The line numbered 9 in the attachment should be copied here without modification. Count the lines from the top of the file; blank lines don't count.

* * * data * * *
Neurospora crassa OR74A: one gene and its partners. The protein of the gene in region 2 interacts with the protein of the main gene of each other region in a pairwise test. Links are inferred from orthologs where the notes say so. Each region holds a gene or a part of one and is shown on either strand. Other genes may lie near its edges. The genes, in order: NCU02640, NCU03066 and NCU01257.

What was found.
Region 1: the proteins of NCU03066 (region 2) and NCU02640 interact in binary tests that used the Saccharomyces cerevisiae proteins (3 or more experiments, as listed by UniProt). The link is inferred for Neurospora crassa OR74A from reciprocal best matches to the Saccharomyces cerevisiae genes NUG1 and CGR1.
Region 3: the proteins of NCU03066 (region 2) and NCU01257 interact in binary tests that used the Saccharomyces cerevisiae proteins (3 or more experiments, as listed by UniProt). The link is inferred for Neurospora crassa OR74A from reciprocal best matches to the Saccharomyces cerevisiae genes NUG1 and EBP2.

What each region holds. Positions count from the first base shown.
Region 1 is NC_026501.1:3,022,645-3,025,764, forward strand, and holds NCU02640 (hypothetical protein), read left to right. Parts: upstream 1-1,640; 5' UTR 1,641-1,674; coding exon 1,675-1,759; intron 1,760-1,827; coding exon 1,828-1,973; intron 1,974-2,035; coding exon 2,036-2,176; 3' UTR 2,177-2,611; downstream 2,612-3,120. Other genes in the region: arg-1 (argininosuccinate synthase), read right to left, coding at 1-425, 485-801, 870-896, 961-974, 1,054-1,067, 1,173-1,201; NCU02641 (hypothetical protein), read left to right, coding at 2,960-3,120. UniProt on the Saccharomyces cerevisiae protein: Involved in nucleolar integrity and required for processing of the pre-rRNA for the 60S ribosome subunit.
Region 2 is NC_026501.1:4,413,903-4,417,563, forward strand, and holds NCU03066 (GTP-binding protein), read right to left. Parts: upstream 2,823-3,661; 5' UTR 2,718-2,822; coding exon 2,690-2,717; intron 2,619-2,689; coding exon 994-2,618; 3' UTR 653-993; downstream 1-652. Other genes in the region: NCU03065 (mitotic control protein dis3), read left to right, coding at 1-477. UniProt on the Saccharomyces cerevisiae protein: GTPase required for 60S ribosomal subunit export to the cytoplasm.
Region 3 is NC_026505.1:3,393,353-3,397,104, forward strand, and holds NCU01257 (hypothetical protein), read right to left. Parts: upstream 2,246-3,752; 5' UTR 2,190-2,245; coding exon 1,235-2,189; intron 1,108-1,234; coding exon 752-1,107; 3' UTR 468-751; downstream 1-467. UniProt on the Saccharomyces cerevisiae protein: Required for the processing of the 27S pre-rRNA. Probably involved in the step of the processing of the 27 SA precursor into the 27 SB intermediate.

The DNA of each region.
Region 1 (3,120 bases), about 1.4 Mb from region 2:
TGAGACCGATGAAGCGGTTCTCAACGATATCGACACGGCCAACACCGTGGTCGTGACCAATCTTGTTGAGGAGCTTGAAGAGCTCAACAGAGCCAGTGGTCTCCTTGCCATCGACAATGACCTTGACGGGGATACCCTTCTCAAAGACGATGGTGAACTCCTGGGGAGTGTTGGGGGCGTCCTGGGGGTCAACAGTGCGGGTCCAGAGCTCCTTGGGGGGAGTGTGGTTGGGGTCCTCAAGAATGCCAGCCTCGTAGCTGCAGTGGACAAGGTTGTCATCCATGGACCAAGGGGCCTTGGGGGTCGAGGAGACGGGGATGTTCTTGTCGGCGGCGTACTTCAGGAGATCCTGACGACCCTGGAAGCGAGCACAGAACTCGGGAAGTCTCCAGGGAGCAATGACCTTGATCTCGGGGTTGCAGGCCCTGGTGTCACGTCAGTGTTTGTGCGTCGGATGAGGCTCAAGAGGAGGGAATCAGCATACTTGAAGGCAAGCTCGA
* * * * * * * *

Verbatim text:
The DNA of each region.